Let $x=(x_1,x_2,\ldots,x_n)\in F$. Then $\forall k\in\left[\!\left[ 1,n \right]\!\right]$, $a_k\le x_k\le b_k$. In particular, there is some integer $i_k$ such that $$ a_k+\frac{i_k(b_k-a_k)}M\le x_k \le a_k+\frac{(i_k+1)(b_k-a_k)}M $$ Indeed it suffices to take \begin{cases} i_k=M-1 & \text{if $x_k=b_k$} \\ i_k=\left\lfloor\frac{(x_k-a_k)M}{b_k-a_k}\right\rfloor & \text{if $x_k< b_k$} \end{cases} Basically if we exclude the special case "$x_k=b_k$", $i_k$ is just the index of the slice of length $\frac{b_k-a_k}M$ that contains $x_k$. To see why this works, notice that $x_k$ can be written as $x_k=a_k+q\frac{b_k-a_k}M$. Specifically, we can always define the real number $q=M\frac{x_k-a_k}{b_k-a_k}$. Because $a_k\le x_k\le b_k$, we know that $0\le \frac{x_k-a_k}{b_k-a_k}\le 1$, hence $0\le q\le M$. In general $q$ is not an integer and cannot be used "as is" for our indices. We can however use the floor function to get an integer. By definition, we have $\lfloor q\rfloor\le q<\lfloor q\rfloor+1$. If we go back to $x_k$ using these inequalities we obtain $$ a_k+\lfloor q\rfloor\frac{b_k-a_k}M \le a_k+q\frac{b_k-a_k}M=x_k < a_k+(\lfloor q\rfloor+1)\frac{b_k-a_k}M $$ If you compare this to the definition of our hyper-rectangles, it is obvious you can very often use $\lfloor q\rfloor$ as an index. The only exception is when $\lfloor q\rfloor$ is equal to $M$, because our indices must be strictly smaller than $M$. If you backtrack the equations, this can only occur if $q\ge M$, which means $q=M$, which also means $x_k=b_k$. This is however okay, because $b_k$ is covered by our last slice that have index $M-1$. This assymetry occurs because when $x_k$ is right at the boundary between $2$ slices, you need to decide whether you put the point in the left slice or the right slice. In this definition here, we decide to put it in the right slice, and treat the rightmost point (when $x_k=b_k$) as a special case (and put it in the left slice).

With those definitions, we thus have $x\in R(i_1,\ldots, i_n)$. Because this holds for every $x\in F$ we conclude that $$ F\subseteq \bigcup_{0\le i_1,\ \ldots\ ,i_n\le M-1} R(i_1,\ldots,i_n) $$ and we have as desired $$ F = \bigcup_{0\le i_1,\ \ldots\ ,i_n\le M-1} R(i_1,\ldots,i_n) $$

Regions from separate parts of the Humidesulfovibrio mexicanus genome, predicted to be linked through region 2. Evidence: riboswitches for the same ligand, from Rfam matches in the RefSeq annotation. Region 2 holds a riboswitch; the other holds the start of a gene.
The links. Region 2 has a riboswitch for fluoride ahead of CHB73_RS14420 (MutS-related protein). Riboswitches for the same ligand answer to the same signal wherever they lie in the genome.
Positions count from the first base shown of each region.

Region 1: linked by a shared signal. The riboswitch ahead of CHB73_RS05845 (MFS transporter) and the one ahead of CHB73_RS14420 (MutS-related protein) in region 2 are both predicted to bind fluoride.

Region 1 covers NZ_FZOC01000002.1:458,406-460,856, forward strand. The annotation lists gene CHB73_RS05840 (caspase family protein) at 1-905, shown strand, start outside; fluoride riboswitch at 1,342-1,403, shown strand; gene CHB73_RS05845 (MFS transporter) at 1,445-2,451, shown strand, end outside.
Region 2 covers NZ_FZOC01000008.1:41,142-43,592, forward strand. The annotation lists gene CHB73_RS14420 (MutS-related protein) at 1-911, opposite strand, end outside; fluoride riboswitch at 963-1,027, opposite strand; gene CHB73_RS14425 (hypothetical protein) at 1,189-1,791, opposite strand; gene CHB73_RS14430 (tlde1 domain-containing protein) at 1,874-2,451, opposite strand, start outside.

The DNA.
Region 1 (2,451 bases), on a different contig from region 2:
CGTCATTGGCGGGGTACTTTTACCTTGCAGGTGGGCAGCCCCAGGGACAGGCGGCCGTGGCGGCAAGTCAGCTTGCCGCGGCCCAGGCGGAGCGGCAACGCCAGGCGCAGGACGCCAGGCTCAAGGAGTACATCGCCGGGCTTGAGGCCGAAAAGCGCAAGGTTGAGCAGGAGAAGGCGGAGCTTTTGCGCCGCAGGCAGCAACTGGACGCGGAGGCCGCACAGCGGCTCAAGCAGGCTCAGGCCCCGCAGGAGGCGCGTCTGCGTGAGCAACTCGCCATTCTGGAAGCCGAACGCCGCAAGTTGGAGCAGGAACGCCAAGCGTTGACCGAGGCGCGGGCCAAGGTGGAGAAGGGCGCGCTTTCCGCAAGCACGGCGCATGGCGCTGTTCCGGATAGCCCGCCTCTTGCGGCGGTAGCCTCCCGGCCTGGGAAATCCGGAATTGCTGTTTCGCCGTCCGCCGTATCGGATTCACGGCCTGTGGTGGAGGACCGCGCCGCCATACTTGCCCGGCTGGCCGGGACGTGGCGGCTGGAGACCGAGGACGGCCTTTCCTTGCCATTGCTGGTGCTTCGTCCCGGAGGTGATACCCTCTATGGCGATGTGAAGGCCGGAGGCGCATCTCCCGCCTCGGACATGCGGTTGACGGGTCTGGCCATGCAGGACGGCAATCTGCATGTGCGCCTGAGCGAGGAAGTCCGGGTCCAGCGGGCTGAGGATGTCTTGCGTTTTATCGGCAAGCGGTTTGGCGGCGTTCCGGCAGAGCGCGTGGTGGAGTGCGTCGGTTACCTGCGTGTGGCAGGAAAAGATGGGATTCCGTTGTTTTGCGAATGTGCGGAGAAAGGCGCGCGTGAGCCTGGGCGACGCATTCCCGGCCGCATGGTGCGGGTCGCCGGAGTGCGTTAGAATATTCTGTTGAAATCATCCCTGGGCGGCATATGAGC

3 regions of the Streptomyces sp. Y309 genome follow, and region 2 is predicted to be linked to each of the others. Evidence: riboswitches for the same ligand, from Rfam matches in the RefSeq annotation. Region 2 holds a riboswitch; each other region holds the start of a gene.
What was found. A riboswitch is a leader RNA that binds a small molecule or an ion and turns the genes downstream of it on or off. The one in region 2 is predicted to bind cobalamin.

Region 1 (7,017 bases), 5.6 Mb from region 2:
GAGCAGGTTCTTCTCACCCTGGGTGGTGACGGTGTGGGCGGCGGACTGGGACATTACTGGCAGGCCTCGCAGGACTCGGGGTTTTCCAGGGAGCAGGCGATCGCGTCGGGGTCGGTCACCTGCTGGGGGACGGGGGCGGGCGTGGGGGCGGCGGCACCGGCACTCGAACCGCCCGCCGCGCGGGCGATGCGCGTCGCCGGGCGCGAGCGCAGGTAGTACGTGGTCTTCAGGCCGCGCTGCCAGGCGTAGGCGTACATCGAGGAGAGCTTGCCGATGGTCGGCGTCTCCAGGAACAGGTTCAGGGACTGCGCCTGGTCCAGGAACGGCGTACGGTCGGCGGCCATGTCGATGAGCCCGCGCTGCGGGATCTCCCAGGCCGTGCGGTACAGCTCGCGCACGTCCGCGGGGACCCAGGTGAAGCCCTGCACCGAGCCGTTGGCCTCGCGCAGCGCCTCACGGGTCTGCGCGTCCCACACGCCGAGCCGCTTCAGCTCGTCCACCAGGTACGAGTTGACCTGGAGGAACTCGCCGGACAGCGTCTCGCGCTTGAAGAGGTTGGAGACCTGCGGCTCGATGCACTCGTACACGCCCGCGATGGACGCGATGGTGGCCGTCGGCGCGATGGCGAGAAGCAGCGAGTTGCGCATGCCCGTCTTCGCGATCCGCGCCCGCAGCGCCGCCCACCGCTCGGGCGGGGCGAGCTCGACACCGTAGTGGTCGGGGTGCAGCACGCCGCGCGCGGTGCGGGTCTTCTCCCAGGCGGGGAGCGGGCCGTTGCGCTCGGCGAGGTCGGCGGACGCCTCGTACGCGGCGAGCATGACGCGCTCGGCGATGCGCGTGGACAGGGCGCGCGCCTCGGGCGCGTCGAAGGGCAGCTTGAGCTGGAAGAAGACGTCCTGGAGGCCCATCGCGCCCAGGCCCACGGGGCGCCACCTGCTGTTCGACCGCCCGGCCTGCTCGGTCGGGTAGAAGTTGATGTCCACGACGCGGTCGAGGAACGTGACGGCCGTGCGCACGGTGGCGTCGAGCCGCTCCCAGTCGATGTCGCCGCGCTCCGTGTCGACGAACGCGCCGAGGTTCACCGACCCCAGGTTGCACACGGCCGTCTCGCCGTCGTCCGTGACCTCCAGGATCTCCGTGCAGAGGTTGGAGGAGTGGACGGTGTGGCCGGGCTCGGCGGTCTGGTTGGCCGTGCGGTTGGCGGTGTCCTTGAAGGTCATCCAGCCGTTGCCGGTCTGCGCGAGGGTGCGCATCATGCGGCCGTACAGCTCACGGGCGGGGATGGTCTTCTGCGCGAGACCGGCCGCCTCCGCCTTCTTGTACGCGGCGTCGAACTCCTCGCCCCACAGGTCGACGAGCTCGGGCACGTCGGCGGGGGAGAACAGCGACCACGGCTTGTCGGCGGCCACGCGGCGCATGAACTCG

With this, your problem is basically solved since the diameter of each small hyper-rectangle is $\frac{\operatorname{diam}(F)}M <\epsilon$... But if you REALLY want to only use one index, there's a little more work to do.

Reducing to one index (probably too detailed bis)

When you have a finite number of indices that can take a finite number of integer values, there's a well known "trick" to reduce to only one index. For instance in the 2D case, assume you have a grid of height $h$ and width $w$. You can refer to any place in the grid with two integers $x$ and $y$, with $0\le x\le w-1$ and $0\le y \le h-1$.

To reduce to one index $i$, you can split the grid into its lines, and just stack them one after the other. You then get one very long line, of which you just take the index. You have the below correspondance \begin{align} x,y &\quad\rightarrow\quad i= x+y\times w\\ i &\quad\rightarrow\quad y=\left\lfloor\frac i w\right\rfloor, \ x=i-y\times w \end{align} and $i$ can take every value between $0$ and $h\times w-1$ (inclusive) for a total of $h\times w$ distinct values, which is precisely the number of places in our grid.

In the $n$ dimensional case, you want to do the same, except it gets much more annoying. If you have one saving grace here, it's that everything has the same size. Once again consider $n$ integers $i_1,\ldots, i_n$ in between $0$ and $M-1$, we define our unique index as $$I = \sum_{k=1}^n \left( i_k\times M^{k-1} \right)$$ The values of $I$ then range from $0$ to $M^n-1$ (inclusive) for a total of $M^n$ distinct values, and as many hyper-rectangles as we defined above. For $0\le I\le M^n-1$ you can properly retrieve the $n$ indices: $$ i_k =\left\lfloor \frac{I-\sum_{j>k}\left( i_j\times M^{j-1} \right)}{M^{i-1}} \right\rfloor $$ In summation, you can define $R_I = R(i_1,\ldots,i_n)$ and you get one index instead of $n$ indices.

As a conclusion, you may have a little bit more of work if you want the above definitions to perfectly match your problem statement. From my background I'm more used to indexing stuff from $0$, so my definitions use a $0$-initial index, whereas your problem statement uses an index that starts from $1$. Speaking of which, you'd have to define $m=M^n$.

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  • $\begingroup$ In other words, I must define each $R_k$ as the union over any row any column in the $m\times m$ grid ? I think that will cover the whole F. But I will have to modify my $N$. $\endgroup$ – Richard Clare Apr 7 '17 at 16:28
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    $\begingroup$ @RichardClare that would be correct, if you define your $R_k$ for every smaller rectangle you get a partition of $F$... This is kind of a pain for sure. $\endgroup$ – N.Bach Apr 7 '17 at 16:31
  • $\begingroup$ I modify the proof to a simpler version, just making a partition in the first interval. I think this modification will work. Can you verify ? $\endgroup$ – Richard Clare Apr 7 '17 at 17:19
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    $\begingroup$ @RichardClare your new definition of $m$ now looks wrong to me... $\sqrt{\sum_{i=2}^n(b_i-a_i)^2}$ has no guarantee of being smaller than $\epsilon$, so no matter how you choose $m$ you won't always get the desired inequality... On a side note, your approach would likely work if the problem used the hyper-volume instead of the diameter. $\endgroup$ – N.Bach Apr 7 '17 at 17:26
  • $\begingroup$ You are right. I will have to find a better way. Did you have other approach ? $\endgroup$ – Richard Clare Apr 7 '17 at 22:33